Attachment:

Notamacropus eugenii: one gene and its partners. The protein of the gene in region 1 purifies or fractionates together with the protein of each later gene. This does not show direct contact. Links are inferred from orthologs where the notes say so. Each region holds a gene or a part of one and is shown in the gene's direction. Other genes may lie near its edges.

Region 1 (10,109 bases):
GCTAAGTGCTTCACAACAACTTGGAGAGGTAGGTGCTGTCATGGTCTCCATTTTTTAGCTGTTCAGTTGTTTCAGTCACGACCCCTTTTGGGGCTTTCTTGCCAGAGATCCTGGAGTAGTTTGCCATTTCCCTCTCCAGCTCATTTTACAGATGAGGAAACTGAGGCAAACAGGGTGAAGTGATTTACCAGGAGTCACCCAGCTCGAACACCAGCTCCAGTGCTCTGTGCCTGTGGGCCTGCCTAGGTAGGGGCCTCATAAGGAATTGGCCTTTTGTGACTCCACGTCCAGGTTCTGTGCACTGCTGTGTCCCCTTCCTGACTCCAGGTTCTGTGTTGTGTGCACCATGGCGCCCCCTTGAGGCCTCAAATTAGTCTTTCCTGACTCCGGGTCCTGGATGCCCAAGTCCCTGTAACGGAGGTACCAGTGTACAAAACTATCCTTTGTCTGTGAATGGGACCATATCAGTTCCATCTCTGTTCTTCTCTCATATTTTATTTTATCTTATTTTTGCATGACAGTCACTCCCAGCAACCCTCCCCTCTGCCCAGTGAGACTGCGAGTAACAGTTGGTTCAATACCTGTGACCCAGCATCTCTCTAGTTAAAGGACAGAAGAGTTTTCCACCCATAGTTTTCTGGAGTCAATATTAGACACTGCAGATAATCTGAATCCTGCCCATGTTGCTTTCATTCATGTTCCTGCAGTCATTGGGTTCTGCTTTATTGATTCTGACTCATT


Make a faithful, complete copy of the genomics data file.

Notamacropus eugenii: one gene and its partners. The protein of the gene in region 1 purifies or fractionates together with the protein of each later gene. This does not show direct contact. Links are inferred from orthologs where the notes say so. Each region holds a gene or a part of one and is shown in the gene's direction. Other genes may lie near its edges.

Region 1 (10,109 bases):
GCTAAGTGCTTCACAACAACTTGGAGAGGTAGGTGCTGTCATGGTCTCCATTTTTTAGCTGTTCAGTTGTTTCAGTCACGACCCCTTTTGGGGCTTTCTTGCCAGAGATCCTGGAGTAGTTTGCCATTTCCCTCTCCAGCTCATTTTACAGATGAGGAAACTGAGGCAAACAGGGTGAAGTGATTTACCAGGAGTCACCCAGCTCGAACACCAGCTCCAGTGCTCTGTGCCTGTGGGCCTGCCTAGGTAGGGGCCTCATAAGGAATTGGCCTTTTGTGACTCCACGTCCAGGTTCTGTGCACTGCTGTGTCCCCTTCCTGACTCCAGGTTCTGTGTTGTGTGCACCATGGCGCCCCCTTGAGGCCTCAAATTAGTCTTTCCTGACTCCGGGTCCTGGATGCCCAAGTCCCTGTAACGGAGGTACCAGTGTACAAAACTATCCTTTGTCTGTGAATGGGACCATATCAGTTCCATCTCTGTTCTTCTCTCATATTTTATTTTATCTTATTTTTGCATGACAGTCACTCCCAGCAACCCTCCCCTCTGCCCAGTGAGACTGCGAGTAACAGTTGGTTCAATACCTGTGACCCAGCATCTCTCTAGTTAAAGGACAGAAGAGTTTTCCACCCATAGTTTTCTGGAGTCAATATTAGACACTGCAGATAATCTGAATCCTGCCCATGTTGCTTTCATTCATGTTCCTGCAGTCATTGGGTTCTGCTTTATTGATTCTGACTCATT